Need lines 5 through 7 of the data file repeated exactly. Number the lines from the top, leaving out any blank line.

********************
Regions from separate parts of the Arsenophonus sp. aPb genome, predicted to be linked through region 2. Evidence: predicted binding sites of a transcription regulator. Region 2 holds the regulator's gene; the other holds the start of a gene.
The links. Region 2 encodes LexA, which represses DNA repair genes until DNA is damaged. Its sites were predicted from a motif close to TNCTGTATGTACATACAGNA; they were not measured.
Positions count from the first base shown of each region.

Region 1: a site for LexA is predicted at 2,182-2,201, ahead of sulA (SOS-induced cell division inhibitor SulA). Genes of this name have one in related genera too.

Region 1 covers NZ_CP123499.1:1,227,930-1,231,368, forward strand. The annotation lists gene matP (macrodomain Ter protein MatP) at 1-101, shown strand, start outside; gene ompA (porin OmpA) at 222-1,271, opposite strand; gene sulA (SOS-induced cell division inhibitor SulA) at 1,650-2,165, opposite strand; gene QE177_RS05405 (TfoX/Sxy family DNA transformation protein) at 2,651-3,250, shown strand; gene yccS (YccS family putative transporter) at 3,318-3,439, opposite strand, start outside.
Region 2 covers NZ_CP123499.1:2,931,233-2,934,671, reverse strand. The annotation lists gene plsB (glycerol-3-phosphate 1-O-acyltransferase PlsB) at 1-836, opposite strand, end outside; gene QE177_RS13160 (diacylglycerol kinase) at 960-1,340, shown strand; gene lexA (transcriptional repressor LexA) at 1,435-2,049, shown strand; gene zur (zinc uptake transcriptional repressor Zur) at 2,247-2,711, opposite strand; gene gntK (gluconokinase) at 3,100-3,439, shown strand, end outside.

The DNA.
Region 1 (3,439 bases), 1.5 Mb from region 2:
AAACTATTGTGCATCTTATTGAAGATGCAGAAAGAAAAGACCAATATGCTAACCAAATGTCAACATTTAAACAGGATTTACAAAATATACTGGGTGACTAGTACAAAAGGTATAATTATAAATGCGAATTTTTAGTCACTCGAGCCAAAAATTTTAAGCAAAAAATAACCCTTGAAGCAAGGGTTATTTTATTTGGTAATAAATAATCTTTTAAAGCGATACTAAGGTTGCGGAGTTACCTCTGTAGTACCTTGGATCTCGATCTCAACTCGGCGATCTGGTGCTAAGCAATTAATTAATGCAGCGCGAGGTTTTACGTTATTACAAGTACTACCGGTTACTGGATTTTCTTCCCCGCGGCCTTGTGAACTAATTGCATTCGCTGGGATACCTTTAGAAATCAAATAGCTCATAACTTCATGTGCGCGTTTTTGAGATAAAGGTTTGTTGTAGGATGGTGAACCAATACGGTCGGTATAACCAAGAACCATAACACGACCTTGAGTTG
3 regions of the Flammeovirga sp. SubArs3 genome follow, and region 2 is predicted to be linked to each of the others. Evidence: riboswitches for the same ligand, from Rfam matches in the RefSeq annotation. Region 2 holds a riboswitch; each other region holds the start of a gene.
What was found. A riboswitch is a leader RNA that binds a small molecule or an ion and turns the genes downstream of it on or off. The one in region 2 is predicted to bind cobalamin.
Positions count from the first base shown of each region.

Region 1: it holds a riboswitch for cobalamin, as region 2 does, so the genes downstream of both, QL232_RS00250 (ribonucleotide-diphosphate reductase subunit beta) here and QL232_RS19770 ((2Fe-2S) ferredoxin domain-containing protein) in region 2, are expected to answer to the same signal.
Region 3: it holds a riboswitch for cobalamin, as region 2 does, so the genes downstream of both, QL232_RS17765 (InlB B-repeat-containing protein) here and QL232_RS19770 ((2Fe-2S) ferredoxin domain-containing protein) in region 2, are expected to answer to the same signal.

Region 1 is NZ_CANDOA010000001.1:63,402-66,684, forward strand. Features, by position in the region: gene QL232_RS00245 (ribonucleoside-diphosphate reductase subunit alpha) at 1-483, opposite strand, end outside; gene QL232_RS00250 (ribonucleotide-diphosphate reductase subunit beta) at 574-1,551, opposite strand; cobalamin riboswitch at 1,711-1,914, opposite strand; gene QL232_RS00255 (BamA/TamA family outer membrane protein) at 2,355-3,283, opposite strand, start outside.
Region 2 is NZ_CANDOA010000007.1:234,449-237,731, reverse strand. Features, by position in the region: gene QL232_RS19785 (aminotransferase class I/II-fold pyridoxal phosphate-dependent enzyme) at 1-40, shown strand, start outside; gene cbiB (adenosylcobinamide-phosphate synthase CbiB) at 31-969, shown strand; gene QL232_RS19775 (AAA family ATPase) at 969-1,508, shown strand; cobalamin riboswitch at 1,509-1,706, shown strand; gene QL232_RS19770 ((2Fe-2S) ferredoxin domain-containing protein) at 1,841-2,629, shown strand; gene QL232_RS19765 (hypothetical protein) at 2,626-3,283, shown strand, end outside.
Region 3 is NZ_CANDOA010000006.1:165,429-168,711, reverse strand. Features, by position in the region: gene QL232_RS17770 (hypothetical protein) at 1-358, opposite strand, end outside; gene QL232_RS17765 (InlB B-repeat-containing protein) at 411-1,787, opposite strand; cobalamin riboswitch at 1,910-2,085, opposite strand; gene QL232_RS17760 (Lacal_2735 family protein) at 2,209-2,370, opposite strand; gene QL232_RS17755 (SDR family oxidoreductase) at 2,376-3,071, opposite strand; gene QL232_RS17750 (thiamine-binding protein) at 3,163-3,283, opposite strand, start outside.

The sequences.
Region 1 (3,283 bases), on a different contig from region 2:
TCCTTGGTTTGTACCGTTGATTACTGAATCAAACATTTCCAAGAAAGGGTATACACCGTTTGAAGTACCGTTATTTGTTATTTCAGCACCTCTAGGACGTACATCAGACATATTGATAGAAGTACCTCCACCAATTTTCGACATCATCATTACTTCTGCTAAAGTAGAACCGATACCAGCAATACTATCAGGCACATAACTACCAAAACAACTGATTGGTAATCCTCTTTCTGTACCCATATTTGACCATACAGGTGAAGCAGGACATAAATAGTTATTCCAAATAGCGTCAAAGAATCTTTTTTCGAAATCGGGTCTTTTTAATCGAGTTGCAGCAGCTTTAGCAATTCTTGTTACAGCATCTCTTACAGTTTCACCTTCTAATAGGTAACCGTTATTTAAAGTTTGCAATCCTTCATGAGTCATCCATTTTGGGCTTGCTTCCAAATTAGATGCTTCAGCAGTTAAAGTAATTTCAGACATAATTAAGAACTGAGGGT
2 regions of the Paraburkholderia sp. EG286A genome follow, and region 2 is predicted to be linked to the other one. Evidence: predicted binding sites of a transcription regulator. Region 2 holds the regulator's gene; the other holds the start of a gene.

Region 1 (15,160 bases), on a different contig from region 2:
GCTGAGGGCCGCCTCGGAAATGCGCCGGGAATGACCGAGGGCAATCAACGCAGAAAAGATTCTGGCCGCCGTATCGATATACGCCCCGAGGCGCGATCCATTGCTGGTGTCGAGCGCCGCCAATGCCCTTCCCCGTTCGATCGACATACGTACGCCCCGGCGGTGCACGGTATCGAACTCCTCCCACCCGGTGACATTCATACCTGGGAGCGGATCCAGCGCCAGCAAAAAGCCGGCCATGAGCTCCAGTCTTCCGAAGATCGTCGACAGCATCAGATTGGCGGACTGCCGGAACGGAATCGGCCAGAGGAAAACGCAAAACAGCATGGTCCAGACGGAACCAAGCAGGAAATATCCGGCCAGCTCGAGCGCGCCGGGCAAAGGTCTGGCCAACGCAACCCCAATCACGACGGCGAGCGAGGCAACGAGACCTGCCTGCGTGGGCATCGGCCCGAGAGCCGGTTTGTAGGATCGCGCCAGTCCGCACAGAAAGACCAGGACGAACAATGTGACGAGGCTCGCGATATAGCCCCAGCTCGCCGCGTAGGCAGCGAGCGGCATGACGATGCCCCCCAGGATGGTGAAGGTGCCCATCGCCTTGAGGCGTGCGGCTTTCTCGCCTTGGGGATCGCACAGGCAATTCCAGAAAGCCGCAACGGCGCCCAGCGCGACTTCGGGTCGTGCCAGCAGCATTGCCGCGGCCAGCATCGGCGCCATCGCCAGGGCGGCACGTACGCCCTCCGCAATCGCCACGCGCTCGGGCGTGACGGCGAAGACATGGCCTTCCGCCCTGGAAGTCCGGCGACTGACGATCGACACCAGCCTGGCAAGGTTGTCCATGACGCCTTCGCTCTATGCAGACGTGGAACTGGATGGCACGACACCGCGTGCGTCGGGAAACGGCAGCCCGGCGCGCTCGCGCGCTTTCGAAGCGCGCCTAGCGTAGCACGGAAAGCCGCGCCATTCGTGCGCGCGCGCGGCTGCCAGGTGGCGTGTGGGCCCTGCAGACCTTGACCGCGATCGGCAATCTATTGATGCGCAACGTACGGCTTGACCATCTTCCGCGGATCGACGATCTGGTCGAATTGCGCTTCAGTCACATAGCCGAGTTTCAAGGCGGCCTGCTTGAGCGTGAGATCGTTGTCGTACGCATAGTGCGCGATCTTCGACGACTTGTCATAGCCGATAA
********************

Region 1 covers NZ_CP123499.1:1,227,930-1,231,368, forward strand. The annotation lists gene matP (macrodomain Ter protein MatP) at 1-101, shown strand, start outside; gene ompA (porin OmpA) at 222-1,271, opposite strand; gene sulA (SOS-induced cell division inhibitor SulA) at 1,650-2,165, opposite strand; gene QE177_RS05405 (TfoX/Sxy family DNA transformation protein) at 2,651-3,250, shown strand; gene yccS (YccS family putative transporter) at 3,318-3,439, opposite strand, start outside.
Region 2 covers NZ_CP123499.1:2,931,233-2,934,671, reverse strand. The annotation lists gene plsB (glycerol-3-phosphate 1-O-acyltransferase PlsB) at 1-836, opposite strand, end outside; gene QE177_RS13160 (diacylglycerol kinase) at 960-1,340, shown strand; gene lexA (transcriptional repressor LexA) at 1,435-2,049, shown strand; gene zur (zinc uptake transcriptional repressor Zur) at 2,247-2,711, opposite strand; gene gntK (gluconokinase) at 3,100-3,439, shown strand, end outside.

The DNA.